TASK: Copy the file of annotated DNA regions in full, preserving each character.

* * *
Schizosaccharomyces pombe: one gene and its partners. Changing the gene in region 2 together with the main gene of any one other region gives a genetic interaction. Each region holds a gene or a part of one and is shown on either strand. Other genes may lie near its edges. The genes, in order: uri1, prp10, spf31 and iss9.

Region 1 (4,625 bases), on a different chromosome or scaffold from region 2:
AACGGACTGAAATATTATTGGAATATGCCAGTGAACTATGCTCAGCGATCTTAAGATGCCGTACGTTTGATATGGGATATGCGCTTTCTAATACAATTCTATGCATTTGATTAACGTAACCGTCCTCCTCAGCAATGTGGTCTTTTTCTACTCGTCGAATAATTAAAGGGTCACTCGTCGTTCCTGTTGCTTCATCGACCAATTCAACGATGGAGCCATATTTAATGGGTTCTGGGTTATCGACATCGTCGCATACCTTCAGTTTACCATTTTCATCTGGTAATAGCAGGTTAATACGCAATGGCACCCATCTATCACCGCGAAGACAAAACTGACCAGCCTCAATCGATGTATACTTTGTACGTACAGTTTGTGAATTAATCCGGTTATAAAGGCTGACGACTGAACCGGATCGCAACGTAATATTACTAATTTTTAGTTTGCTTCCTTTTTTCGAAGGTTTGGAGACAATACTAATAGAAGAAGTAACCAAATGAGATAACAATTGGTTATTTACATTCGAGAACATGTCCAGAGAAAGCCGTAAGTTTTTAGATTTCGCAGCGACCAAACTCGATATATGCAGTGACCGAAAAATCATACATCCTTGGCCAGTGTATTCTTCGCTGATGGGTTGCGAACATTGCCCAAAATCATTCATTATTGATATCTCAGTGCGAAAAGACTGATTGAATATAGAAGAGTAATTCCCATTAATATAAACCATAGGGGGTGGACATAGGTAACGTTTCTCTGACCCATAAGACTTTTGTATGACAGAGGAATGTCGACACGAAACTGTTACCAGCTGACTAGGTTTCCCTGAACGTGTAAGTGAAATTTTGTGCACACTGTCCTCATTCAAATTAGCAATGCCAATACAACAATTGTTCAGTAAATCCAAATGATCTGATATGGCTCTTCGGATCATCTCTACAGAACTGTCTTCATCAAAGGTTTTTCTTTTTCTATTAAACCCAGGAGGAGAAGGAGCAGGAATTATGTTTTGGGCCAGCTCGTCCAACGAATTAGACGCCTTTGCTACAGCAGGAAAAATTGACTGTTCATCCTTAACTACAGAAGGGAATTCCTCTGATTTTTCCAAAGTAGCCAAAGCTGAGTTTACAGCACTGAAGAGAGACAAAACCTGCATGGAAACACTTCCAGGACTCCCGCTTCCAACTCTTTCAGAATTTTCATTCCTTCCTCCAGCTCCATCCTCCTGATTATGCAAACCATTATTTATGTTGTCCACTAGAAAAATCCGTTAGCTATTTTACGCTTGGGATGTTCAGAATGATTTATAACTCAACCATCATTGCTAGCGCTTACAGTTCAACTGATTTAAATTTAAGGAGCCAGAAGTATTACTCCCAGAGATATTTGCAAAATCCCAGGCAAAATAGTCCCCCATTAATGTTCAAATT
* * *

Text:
Schizosaccharomyces pombe: one gene and its partners. Changing the gene in region 2 together with the main gene of any one other region gives a genetic interaction. Each region holds a gene or a part of one and is shown on either strand. Other genes may lie near its edges. The genes, in order: uri1, prp10, spf31 and iss9.

Region 1 (4,625 bases), on a different chromosome or scaffold from region 2:
AACGGACTGAAATATTATTGGAATATGCCAGTGAACTATGCTCAGCGATCTTAAGATGCCGTACGTTTGATATGGGATATGCGCTTTCTAATACAATTCTATGCATTTGATTAACGTAACCGTCCTCCTCAGCAATGTGGTCTTTTTCTACTCGTCGAATAATTAAAGGGTCACTCGTCGTTCCTGTTGCTTCATCGACCAATTCAACGATGGAGCCATATTTAATGGGTTCTGGGTTATCGACATCGTCGCATACCTTCAGTTTACCATTTTCATCTGGTAATAGCAGGTTAATACGCAATGGCACCCATCTATCACCGCGAAGACAAAACTGACCAGCCTCAATCGATGTATACTTTGTACGTACAGTTTGTGAATTAATCCGGTTATAAAGGCTGACGACTGAACCGGATCGCAACGTAATATTACTAATTTTTAGTTTGCTTCCTTTTTTCGAAGGTTTGGAGACAATACTAATAGAAGAAGTAACCAAATGAGATAACAATTGGTTATTTACATTCGAGAACATGTCCAGAGAAAGCCGTAAGTTTTTAGATTTCGCAGCGACCAAACTCGATATATGCAGTGACCGAAAAATCATACATCCTTGGCCAGTGTATTCTTCGCTGATGGGTTGCGAACATTGCCCAAAATCATTCATTATTGATATCTCAGTGCGAAAAGACTGATTGAATATAGAAGAGTAATTCCCATTAATATAAACCATAGGGGGTGGACATAGGTAACGTTTCTCTGACCCATAAGACTTTTGTATGACAGAGGAATGTCGACACGAAACTGTTACCAGCTGACTAGGTTTCCCTGAACGTGTAAGTGAAATTTTGTGCACACTGTCCTCATTCAAATTAGCAATGCCAATACAACAATTGTTCAGTAAATCCAAATGATCTGATATGGCTCTTCGGATCATCTCTACAGAACTGTCTTCATCAAAGGTTTTTCTTTTTCTATTAAACCCAGGAGGAGAAGGAGCAGGAATTATGTTTTGGGCCAGCTCGTCCAACGAATTAGACGCCTTTGCTACAGCAGGAAAAATTGACTGTTCATCCTTAACTACAGAAGGGAATTCCTCTGATTTTTCCAAAGTAGCCAAAGCTGAGTTTACAGCACTGAAGAGAGACAAAACCTGCATGGAAACACTTCCAGGACTCCCGCTTCCAACTCTTTCAGAATTTTCATTCCTTCCTCCAGCTCCATCCTCCTGATTATGCAAACCATTATTTATGTTGTCCACTAGAAAAATCCGTTAGCTATTTTACGCTTGGGATGTTCAGAATGATTTATAACTCAACCATCATTGCTAGCGCTTACAGTTCAACTGATTTAAATTTAAGGAGCCAGAAGTATTACTCCCAGAGATATTTGCAAAATCCCAGGCAAAATAGTCCCCCATTAATGTTCAAATT